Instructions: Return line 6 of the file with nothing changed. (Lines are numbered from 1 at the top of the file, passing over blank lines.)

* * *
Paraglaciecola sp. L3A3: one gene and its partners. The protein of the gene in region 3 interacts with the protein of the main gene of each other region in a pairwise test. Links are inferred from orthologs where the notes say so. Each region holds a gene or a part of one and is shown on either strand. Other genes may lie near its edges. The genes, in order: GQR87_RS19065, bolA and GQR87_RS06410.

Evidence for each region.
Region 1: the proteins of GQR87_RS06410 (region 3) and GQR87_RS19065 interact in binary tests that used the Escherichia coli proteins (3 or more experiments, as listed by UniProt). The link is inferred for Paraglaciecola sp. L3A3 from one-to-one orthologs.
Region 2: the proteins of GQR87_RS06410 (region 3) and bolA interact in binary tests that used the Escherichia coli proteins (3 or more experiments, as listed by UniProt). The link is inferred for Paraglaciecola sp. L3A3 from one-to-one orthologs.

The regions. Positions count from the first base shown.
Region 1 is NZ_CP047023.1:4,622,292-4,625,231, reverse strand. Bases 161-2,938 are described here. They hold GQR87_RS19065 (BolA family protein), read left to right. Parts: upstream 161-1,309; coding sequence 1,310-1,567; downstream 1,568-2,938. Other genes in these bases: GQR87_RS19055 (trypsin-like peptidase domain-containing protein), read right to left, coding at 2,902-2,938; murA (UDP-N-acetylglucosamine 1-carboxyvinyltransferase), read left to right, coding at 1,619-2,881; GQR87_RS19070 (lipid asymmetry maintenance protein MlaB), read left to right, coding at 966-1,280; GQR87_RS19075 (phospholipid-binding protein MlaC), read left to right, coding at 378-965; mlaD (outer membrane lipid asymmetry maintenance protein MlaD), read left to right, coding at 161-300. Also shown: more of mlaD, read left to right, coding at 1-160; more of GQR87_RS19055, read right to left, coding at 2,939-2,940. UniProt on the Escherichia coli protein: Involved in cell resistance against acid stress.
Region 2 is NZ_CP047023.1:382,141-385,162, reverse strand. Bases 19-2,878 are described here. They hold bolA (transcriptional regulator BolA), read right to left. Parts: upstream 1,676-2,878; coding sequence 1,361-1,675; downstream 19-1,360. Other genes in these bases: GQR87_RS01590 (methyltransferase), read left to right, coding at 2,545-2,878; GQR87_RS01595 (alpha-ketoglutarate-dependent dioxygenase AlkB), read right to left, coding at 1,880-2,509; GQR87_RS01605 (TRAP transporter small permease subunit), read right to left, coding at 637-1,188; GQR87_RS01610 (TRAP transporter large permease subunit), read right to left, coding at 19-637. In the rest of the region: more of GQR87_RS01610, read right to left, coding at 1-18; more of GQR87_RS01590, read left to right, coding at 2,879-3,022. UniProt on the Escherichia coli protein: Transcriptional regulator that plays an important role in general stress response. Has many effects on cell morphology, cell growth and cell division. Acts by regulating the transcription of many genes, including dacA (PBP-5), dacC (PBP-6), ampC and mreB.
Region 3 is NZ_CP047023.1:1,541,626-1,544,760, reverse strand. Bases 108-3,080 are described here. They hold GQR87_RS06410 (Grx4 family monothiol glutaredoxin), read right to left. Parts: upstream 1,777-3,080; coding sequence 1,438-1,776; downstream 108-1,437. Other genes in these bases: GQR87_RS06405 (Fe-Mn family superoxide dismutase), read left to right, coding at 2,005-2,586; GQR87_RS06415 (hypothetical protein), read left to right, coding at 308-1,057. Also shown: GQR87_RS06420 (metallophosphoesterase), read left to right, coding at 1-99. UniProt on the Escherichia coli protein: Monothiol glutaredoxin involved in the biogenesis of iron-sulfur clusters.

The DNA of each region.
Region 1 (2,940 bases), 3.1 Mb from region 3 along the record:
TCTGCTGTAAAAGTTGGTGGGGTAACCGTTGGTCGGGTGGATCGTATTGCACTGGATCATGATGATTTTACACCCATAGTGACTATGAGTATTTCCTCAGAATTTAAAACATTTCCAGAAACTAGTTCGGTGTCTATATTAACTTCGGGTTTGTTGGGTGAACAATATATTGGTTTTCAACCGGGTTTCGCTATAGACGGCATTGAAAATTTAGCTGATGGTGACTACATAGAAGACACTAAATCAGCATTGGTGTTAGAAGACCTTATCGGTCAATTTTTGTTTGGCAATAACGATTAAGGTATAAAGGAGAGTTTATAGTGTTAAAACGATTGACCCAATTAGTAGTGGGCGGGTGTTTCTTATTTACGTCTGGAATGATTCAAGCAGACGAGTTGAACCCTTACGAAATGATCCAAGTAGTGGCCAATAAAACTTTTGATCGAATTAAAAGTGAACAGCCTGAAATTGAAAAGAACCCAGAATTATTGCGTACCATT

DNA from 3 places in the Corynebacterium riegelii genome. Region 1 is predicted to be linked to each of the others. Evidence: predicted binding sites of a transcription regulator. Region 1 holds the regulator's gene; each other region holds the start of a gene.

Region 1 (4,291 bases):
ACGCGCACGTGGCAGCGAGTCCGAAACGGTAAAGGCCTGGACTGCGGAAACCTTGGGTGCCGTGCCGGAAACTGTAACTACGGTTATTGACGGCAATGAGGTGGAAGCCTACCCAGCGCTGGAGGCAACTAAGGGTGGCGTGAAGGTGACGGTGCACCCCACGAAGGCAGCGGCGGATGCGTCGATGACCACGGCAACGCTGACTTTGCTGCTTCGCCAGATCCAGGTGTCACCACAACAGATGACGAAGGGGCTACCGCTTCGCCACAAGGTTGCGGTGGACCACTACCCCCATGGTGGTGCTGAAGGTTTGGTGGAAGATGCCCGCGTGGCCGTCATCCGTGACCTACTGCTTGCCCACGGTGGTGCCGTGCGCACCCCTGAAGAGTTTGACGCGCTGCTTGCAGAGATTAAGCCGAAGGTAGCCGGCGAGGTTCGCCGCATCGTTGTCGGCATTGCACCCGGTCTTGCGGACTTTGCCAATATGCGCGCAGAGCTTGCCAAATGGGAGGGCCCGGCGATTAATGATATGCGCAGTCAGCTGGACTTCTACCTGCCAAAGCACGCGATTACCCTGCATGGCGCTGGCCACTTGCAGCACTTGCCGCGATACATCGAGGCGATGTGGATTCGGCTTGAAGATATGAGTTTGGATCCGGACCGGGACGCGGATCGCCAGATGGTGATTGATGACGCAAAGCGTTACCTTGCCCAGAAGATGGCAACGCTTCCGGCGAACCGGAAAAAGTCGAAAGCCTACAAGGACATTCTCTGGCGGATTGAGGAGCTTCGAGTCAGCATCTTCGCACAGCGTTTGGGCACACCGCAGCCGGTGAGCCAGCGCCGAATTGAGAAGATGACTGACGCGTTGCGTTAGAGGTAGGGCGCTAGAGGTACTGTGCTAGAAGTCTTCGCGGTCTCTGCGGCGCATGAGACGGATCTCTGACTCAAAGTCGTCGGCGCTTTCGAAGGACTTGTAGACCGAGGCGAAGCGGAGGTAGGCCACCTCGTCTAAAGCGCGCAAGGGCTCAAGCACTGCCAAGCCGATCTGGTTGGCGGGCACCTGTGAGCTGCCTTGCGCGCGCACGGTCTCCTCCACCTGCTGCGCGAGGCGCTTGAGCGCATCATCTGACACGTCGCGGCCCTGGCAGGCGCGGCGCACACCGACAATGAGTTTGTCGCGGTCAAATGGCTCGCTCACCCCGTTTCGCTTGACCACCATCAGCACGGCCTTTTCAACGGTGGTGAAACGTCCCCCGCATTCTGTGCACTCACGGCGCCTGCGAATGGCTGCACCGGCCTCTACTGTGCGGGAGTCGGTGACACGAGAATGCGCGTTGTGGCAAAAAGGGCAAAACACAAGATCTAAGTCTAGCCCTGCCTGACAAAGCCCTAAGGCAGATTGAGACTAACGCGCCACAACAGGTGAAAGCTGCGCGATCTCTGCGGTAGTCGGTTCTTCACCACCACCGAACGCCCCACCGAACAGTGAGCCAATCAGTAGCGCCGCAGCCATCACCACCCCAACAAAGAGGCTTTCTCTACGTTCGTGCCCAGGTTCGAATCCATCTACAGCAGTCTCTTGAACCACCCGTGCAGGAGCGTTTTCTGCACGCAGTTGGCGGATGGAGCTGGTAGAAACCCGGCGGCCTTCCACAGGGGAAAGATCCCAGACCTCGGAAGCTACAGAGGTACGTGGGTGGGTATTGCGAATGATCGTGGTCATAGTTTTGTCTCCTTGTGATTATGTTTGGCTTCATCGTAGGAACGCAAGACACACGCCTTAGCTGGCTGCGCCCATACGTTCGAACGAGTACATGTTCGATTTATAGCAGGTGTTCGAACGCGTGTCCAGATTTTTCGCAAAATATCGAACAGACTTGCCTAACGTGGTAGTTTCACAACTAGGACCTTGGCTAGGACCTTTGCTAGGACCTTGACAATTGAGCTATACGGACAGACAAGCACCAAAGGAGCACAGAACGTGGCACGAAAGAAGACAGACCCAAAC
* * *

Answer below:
Region 1 is NZ_CP047023.1:4,622,292-4,625,231, reverse strand. Bases 161-2,938 are described here. They hold GQR87_RS19065 (BolA family protein), read left to right. Parts: upstream 161-1,309; coding sequence 1,310-1,567; downstream 1,568-2,938. Other genes in these bases: GQR87_RS19055 (trypsin-like peptidase domain-containing protein), read right to left, coding at 2,902-2,938; murA (UDP-N-acetylglucosamine 1-carboxyvinyltransferase), read left to right, coding at 1,619-2,881; GQR87_RS19070 (lipid asymmetry maintenance protein MlaB), read left to right, coding at 966-1,280; GQR87_RS19075 (phospholipid-binding protein MlaC), read left to right, coding at 378-965; mlaD (outer membrane lipid asymmetry maintenance protein MlaD), read left to right, coding at 161-300. Also shown: more of mlaD, read left to right, coding at 1-160; more of GQR87_RS19055, read right to left, coding at 2,939-2,940. UniProt on the Escherichia coli protein: Involved in cell resistance against acid stress.